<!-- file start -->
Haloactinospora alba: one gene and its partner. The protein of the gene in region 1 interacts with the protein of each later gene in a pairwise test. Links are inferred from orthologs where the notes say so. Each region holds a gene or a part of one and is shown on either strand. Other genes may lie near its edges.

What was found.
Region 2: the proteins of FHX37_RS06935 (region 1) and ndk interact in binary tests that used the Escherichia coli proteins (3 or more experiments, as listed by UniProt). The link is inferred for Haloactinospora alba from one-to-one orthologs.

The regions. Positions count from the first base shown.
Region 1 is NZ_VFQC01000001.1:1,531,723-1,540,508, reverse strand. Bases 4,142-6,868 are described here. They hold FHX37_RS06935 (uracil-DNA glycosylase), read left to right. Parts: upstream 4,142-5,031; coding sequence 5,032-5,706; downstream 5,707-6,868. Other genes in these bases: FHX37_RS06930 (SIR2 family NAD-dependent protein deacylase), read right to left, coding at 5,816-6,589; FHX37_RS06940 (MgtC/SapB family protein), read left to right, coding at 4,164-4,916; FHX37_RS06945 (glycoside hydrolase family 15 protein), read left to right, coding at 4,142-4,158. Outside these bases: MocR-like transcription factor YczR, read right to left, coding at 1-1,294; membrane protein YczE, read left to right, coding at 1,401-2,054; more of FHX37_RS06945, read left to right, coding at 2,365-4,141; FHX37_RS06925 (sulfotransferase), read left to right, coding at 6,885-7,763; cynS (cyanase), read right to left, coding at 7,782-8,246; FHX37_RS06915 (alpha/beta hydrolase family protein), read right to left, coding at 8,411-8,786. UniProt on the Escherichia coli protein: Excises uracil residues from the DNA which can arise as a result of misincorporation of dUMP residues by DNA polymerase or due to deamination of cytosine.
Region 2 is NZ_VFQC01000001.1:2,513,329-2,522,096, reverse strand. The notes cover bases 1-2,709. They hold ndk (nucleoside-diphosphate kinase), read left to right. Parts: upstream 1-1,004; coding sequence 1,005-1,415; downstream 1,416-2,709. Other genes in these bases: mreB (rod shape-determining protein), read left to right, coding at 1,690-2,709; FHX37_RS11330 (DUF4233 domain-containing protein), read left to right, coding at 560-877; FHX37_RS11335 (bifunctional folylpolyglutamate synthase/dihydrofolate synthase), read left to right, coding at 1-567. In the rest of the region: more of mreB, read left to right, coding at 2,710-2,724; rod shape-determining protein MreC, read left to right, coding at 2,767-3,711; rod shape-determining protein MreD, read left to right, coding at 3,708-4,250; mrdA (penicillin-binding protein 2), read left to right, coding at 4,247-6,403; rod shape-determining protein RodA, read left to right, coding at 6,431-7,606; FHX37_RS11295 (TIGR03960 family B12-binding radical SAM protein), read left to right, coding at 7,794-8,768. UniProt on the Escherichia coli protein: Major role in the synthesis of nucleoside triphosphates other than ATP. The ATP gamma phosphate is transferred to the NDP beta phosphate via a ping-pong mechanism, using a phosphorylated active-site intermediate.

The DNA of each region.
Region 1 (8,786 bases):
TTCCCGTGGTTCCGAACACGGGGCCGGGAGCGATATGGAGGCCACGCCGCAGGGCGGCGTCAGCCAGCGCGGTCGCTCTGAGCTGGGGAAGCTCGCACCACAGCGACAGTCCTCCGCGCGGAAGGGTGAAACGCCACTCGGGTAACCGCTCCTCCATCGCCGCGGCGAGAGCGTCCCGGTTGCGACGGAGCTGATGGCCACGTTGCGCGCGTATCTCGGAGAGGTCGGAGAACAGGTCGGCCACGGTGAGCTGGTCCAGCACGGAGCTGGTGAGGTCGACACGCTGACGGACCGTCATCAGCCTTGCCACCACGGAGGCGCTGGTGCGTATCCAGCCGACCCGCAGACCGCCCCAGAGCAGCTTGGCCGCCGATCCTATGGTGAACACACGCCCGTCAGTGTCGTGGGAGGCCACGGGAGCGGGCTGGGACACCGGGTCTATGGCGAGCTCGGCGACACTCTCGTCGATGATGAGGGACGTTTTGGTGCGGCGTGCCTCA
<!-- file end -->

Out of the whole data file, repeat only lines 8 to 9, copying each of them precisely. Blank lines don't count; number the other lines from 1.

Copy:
Region 1 (8,786 bases):
TTCCCGTGGTTCCGAACACGGGGCCGGGAGCGATATGGAGGCCACGCCGCAGGGCGGCGTCAGCCAGCGCGGTCGCTCTGAGCTGGGGAAGCTCGCACCACAGCGACAGTCCTCCGCGCGGAAGGGTGAAACGCCACTCGGGTAACCGCTCCTCCATCGCCGCGGCGAGAGCGTCCCGGTTGCGACGGAGCTGATGGCCACGTTGCGCGCGTATCTCGGAGAGGTCGGAGAACAGGTCGGCCACGGTGAGCTGGTCCAGCACGGAGCTGGTGAGGTCGACACGCTGACGGACCGTCATCAGCCTTGCCACCACGGAGGCGCTGGTGCGTATCCAGCCGACCCGCAGACCGCCCCAGAGCAGCTTGGCCGCCGATCCTATGGTGAACACACGCCCGTCAGTGTCGTGGGAGGCCACGGGAGCGGGCTGGGACACCGGGTCTATGGCGAGCTCGGCGACACTCTCGTCGATGATGAGGGACGTTTTGGTGCGGCGTGCCTCA